Entrepreneur is not a job title. It’s the state of mind of people who want to change the world. ~ Guy Kawasaki

My definition of job security is having a strong, healthy entrepreneurial spirit. That can only occur if you feed yours regularly with activities and thoughts that are nurturing. Here are some of my favorite ways to do just that.

Give yourself a change of scenery It may be efficient for factories to standardize their production lines, but our creative selves thrive on variety. Take a different route when running errands, take a sabbatical, take a vacation, take your laptop to the park. You can be productive without being routine.

Tithe your time. Don’t just send a check to support things you care about. Find ways to share your time. Joe started his own insurance agency and decided he’d spend 10% of his time doing volunteer work. Eventually, he worked his way up to 50% volunteer time. Did his business suffer? Not at all. He made so many contacts along the way that his insurance business grew naturally. This is another way to back up your personal values with action.

Create a research project. What would you like to learn more about? Look for a way to fund your research. Start by checking the grant directories at your local library. You may have a project that someone is eager to fund. Get clear about how this will enhance you personally and entrepreneurially. You could find yourself photographing mosaics in Morocco or interviewing artisans in Ecuador. Use your imagination to come up with a fresh research project that excites you.

Share what you already know. Write a tip sheet and get it published—or publish it yourself and distribute it. Mentor a new entrepreneur or a kid. Put your experiences together and teach a seminar. There’s no better confidence builder than sharing your unique insights and experiences.

Find great entrepreneurial stories. On a recent flight, I read about a mother and her daughters who started a fascinating business called Junk Gypsies. I was so enchanted by their story that I logged onto their Web site the next day and became a customer. There are thousands of inspiring stories out there. Make it your hobby to find them. After all, it’s your tribal history.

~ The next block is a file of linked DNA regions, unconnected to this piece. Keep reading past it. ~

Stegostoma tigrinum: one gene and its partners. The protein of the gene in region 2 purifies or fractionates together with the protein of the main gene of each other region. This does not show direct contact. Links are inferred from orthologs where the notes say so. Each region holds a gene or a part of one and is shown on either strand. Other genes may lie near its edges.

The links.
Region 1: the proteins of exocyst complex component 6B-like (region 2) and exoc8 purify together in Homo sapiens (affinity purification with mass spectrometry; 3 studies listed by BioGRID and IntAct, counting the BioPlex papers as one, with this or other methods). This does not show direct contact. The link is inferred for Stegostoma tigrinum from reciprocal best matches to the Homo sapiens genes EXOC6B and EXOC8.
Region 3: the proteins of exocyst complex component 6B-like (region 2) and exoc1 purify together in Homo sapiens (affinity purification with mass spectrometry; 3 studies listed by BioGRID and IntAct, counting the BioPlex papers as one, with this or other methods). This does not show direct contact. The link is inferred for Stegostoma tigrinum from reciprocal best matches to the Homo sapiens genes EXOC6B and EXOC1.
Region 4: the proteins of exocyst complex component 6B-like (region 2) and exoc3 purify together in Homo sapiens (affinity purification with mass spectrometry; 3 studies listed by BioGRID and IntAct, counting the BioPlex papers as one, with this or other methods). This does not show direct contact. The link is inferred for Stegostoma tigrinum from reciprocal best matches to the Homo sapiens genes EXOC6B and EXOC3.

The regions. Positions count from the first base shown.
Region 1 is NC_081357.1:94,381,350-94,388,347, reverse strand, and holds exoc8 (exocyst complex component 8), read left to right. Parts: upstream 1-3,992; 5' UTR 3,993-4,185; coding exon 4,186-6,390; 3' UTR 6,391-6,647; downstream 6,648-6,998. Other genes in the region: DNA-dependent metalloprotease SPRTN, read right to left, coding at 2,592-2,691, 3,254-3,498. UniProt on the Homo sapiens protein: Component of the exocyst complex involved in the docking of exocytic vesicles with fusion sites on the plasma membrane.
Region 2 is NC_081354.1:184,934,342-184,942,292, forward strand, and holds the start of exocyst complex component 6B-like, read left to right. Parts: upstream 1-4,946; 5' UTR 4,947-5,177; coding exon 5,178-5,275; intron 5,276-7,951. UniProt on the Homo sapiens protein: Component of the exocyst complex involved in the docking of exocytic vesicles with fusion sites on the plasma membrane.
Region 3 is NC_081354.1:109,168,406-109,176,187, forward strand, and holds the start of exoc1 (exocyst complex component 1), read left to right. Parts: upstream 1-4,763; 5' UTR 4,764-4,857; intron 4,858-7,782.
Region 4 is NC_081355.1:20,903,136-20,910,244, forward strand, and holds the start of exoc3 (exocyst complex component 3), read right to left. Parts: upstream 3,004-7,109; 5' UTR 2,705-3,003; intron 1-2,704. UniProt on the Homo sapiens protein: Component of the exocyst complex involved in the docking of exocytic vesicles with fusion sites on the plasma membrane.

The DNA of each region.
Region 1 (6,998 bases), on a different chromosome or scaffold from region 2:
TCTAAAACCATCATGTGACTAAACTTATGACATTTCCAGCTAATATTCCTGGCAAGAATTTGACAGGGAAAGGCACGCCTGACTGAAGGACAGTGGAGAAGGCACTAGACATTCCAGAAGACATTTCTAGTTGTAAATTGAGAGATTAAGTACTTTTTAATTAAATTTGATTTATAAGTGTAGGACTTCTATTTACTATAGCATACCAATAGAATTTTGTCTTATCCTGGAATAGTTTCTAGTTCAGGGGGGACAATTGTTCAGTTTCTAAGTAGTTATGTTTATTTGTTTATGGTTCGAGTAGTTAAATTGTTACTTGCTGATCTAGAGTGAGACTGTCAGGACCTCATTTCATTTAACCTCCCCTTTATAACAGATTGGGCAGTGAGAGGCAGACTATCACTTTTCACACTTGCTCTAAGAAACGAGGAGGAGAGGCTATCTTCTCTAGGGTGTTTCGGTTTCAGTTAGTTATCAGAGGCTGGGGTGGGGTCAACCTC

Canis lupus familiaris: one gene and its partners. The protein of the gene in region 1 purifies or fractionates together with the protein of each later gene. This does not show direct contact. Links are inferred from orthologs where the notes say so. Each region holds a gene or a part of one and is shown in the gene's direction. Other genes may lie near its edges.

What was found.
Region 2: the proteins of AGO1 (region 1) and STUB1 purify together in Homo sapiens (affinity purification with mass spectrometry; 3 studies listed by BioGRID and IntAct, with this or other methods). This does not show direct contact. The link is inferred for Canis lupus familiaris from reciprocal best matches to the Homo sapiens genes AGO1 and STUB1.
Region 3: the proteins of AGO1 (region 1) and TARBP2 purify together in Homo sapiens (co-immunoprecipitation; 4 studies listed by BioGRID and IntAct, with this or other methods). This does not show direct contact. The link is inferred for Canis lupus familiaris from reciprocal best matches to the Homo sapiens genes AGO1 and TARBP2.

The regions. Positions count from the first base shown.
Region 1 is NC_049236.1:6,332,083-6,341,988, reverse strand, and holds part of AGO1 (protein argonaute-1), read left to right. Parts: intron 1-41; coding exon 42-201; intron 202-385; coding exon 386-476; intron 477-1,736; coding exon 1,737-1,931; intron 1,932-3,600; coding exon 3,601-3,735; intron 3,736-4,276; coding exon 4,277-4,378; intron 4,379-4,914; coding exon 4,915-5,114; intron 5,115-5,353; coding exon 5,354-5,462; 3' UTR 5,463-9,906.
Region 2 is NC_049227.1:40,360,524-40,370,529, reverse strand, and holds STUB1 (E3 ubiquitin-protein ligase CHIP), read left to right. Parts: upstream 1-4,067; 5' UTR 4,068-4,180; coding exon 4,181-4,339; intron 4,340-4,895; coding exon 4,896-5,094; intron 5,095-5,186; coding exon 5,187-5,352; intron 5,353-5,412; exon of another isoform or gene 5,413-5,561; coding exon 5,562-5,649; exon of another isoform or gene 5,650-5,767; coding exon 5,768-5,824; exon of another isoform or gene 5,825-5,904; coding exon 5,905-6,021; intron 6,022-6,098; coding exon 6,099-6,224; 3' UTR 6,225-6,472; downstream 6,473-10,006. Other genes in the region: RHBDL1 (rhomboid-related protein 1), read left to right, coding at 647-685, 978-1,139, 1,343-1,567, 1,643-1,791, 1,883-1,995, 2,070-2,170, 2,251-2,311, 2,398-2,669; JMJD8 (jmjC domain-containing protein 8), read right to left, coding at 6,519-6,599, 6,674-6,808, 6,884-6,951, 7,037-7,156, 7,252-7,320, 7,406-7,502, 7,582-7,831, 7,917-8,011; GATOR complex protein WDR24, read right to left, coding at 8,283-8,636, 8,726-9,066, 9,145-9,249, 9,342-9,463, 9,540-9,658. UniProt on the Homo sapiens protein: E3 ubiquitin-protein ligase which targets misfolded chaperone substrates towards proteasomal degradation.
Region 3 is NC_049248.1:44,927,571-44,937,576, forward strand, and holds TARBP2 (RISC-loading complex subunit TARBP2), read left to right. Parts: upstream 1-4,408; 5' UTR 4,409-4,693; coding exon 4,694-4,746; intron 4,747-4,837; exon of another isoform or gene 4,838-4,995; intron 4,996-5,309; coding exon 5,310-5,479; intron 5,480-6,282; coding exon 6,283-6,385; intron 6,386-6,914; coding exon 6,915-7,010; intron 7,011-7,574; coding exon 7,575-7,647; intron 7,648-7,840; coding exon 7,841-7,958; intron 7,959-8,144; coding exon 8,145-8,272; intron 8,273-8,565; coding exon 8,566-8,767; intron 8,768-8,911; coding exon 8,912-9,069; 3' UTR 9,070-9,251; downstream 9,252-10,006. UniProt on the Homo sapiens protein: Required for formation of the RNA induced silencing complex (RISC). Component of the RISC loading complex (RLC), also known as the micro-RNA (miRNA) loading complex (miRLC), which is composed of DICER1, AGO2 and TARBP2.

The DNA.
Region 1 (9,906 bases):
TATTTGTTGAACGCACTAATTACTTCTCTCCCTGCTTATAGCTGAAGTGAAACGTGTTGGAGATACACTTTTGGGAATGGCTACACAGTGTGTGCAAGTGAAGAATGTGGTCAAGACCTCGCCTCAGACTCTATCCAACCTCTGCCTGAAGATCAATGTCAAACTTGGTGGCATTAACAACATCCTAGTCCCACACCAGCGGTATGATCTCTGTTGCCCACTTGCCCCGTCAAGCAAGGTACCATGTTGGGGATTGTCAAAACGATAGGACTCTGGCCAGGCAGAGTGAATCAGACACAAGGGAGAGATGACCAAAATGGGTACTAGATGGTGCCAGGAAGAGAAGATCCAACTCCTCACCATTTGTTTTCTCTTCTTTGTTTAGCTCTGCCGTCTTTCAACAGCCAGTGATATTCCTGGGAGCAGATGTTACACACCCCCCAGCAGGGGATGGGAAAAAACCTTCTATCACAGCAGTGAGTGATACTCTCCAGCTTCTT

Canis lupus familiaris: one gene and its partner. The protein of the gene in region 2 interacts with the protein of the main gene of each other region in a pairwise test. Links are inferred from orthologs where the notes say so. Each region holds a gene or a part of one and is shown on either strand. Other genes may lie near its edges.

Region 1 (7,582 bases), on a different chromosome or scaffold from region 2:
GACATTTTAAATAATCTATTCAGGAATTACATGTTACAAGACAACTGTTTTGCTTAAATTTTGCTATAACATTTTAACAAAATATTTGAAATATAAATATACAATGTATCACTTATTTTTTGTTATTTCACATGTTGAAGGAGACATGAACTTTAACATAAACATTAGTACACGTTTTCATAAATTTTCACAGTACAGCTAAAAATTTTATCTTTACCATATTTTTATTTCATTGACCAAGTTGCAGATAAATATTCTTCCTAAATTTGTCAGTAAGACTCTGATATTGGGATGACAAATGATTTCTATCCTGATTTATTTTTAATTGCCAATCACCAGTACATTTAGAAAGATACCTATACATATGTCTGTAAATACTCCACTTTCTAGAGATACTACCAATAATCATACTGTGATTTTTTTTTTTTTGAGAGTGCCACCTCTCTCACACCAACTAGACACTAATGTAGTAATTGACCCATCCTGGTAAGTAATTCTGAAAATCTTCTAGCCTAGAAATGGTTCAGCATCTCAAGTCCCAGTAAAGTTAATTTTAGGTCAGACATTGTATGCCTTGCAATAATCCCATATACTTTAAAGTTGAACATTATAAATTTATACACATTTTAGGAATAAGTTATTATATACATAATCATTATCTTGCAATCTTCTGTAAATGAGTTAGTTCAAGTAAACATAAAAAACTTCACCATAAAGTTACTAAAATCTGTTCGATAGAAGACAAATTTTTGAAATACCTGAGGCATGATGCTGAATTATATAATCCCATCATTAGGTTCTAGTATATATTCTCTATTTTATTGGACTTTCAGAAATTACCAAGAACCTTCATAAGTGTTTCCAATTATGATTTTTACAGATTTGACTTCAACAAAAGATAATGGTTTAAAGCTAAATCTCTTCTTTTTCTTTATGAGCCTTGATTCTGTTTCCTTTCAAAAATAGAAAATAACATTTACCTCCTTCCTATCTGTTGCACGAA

Offer praise. Master the art of writing the exquisite fan letter. Let other people know that you noticed. After I read Monica Wood’s breathtaking novel Any Bitter Thing, I began planning a review for my local library Web site as well as Amazon. And the author deserves a letter of thanks as well, I decided, to let her know that her writing has touched her reader. Catch others doing something good and let them know you noticed. It’s good for them and good for your soul.

Learn how to synthesize ideas. We should have learned how to do this in school, but I fear many of us haven’t. For instance, I was reading Jim Miller’s Savvy Senior column in my local paper. He was asked by a reader how to find a reliable handyman. He offered dozens of suggestions. As I read what he had to say, I thought that anyone wanting to have such a business could find some great suggestions for marketing themselves using the suggestions in Miller’s article. It’s equally important to look at enterprises that are nothing like yours and figure out what you can adapt from their way of doing things or their overall philosophy.

Attend with a friend. I always like to see pairs of people showing up together in seminars. I realize that sometimes a friend comes along hoping to discourage their companion from doing anything foolish. However, sharing a learning experience with an entrepreneurial friend can be a great way to extend and deepen the lessons learned. There’s nothing like building dreams with someone who gets it.